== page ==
I'd ideally like to be a bird, but running is a close second.
—Bernd Heinrich, 2013
I started running in college, but I never went more than a mile until I turned 21. I ran my first 5K race in November 2010, and I was immediately addicted. Perhaps because running doesn't require hand-eye coordination.
I ran my first marathon in October 2011, and I've since made friends with the 26.2-mile distance, turning to ultramarathons in 2014. Now I'm on a mission to run a marathon or ultra in every U.S. state. I blog intermittently about the journey at Nike Told Me To.
I was interviewed about my ultrarunning on Pop, The Question, a pop-culture podcast. Check it out below!
I believe that less is more when it comes to running equipment. Moving to minimalist footwear has improved my performance and resilience. I run in sandals—I used to wear Luna Sandals, but now I mostly run in Shamma Sandals. Even besides running, you'll usually find me in sandals, except when it's bitterly cold, icy and snowy. If you'd like to learn more about natural running, I'd recommend reading Born to Run by Chris McDougall and ChiRunning by Danny Dreyer.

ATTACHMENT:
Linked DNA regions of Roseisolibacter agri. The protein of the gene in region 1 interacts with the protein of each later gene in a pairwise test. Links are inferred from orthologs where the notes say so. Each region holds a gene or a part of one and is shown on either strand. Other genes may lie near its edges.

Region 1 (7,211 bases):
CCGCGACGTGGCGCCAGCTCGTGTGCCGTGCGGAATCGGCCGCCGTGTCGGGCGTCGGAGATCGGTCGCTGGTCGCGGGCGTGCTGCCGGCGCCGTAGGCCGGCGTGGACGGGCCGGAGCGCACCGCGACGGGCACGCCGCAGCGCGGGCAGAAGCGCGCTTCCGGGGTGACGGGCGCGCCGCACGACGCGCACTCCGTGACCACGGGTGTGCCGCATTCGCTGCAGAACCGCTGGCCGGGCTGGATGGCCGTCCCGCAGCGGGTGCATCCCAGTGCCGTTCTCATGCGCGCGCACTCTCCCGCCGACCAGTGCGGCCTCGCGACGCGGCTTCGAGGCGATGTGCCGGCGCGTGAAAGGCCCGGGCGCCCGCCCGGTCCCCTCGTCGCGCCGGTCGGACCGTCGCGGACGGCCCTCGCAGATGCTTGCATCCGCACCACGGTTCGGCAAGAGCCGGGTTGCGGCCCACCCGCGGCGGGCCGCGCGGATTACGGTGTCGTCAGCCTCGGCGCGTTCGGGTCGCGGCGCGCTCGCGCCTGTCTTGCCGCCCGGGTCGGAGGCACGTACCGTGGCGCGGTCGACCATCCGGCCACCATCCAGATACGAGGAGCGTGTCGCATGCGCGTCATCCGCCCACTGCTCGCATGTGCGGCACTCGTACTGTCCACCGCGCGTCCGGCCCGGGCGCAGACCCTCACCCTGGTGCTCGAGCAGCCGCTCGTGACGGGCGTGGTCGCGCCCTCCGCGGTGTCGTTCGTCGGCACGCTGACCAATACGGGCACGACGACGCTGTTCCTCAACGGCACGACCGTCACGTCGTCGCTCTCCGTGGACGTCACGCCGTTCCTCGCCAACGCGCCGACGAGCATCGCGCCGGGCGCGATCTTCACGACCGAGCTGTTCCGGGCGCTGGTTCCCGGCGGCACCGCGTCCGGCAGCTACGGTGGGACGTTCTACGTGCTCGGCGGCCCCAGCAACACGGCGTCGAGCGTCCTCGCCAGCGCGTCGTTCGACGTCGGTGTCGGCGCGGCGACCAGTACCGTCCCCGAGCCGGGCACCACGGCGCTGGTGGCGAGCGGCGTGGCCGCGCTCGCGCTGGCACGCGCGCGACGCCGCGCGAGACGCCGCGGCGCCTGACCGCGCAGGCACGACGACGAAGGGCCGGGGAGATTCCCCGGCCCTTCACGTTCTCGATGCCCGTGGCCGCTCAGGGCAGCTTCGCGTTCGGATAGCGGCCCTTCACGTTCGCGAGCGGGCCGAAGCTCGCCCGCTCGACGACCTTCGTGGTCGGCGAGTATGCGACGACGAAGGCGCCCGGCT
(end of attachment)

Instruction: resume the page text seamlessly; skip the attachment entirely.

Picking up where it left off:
Running-related writing and thinking
Running offers a lot of time for thinking. Sometimes I learn things on my runs. For instance, check out the Ignite Talk I gave on a lesson I learned during my first 50-mile race in the video below.
Essays about running:
- On Repeat: Running Ultramarathons, an essay on the joy and meaning of repetition. Yes, repetition can be boring, but that's not a bad thing. Published in The Smart Set, October 2019
- Why would anyone choose to run a 100-mile race?, a theologically-inflected essay linking joy to suffering and illustrating this in the context of ultrarunning, published in America, April 2018
- Running and Worldmaking, a philosophical introduction to the world of ultra-distance running, published in Sinkhole, March 2017
In the realm of formal research, I have published a number of studies on running:
- A discussion of failure in ultrarunning, known as Did Not Finish (DNF), as a jumping-off point for a reflection on failure more broadly
- A philosophical article on the experiential motivations of runners of various distances in terms of beauty and the sublime
- An auto-hermeneutic study of the information experience in my first 100-mile race
- An exploration of how ultrarunners build understanding through engaging with information
- A study of ultrarunning race reports as a story-based document genre
- Results of a survey on ultrarunning information seeking and a conceptual discussion of building understanding through information constellations.